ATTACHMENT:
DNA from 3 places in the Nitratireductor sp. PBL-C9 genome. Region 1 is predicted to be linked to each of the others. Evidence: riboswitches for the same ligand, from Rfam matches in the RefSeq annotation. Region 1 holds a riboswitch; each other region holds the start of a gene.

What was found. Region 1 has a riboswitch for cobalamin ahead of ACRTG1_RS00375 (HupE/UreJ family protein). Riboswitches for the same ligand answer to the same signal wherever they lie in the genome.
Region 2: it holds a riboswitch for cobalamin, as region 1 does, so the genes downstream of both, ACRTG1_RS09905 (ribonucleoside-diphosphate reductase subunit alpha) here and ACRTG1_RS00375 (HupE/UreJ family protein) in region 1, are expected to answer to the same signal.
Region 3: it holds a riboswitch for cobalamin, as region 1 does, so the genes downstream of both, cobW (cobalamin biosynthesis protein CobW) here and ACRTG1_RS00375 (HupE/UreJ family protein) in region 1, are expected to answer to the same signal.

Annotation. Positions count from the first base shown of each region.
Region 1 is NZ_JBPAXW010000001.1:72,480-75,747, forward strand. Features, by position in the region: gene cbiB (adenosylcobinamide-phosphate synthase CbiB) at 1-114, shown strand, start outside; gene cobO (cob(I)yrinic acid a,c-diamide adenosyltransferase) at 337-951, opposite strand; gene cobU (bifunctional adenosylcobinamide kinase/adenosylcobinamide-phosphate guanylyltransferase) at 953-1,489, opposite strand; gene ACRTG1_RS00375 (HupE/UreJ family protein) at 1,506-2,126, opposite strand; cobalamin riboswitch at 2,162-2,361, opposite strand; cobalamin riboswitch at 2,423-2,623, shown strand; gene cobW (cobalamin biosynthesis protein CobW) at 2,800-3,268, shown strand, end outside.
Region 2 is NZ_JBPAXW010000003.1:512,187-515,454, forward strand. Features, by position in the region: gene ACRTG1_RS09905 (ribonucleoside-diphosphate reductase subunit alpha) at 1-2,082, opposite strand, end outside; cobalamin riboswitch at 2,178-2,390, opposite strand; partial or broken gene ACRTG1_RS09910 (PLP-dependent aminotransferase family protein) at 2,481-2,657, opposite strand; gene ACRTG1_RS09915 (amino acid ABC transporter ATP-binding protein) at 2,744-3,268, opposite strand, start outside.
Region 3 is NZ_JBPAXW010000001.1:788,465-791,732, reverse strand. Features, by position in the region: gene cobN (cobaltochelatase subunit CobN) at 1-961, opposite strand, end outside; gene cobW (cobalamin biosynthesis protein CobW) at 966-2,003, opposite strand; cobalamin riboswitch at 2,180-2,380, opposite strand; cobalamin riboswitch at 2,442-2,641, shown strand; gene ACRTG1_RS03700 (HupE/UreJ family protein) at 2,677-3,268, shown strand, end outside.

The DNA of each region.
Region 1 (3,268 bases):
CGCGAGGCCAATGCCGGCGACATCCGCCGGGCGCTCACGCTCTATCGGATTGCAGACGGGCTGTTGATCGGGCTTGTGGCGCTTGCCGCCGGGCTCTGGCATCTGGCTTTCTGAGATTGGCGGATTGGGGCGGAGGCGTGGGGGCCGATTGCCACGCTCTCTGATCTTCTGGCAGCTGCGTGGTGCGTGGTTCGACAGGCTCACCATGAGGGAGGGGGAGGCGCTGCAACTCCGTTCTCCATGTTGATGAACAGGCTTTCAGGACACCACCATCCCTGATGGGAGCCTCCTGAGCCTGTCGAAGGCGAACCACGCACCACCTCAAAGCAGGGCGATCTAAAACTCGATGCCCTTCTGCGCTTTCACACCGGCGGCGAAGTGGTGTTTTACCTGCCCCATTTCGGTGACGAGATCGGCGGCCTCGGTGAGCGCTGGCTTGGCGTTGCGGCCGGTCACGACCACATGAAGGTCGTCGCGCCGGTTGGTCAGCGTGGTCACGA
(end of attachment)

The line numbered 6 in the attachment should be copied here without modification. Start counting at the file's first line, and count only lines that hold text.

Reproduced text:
Region 1 is NZ_JBPAXW010000001.1:72,480-75,747, forward strand. Features, by position in the region: gene cbiB (adenosylcobinamide-phosphate synthase CbiB) at 1-114, shown strand, start outside; gene cobO (cob(I)yrinic acid a,c-diamide adenosyltransferase) at 337-951, opposite strand; gene cobU (bifunctional adenosylcobinamide kinase/adenosylcobinamide-phosphate guanylyltransferase) at 953-1,489, opposite strand; gene ACRTG1_RS00375 (HupE/UreJ family protein) at 1,506-2,126, opposite strand; cobalamin riboswitch at 2,162-2,361, opposite strand; cobalamin riboswitch at 2,423-2,623, shown strand; gene cobW (cobalamin biosynthesis protein CobW) at 2,800-3,268, shown strand, end outside.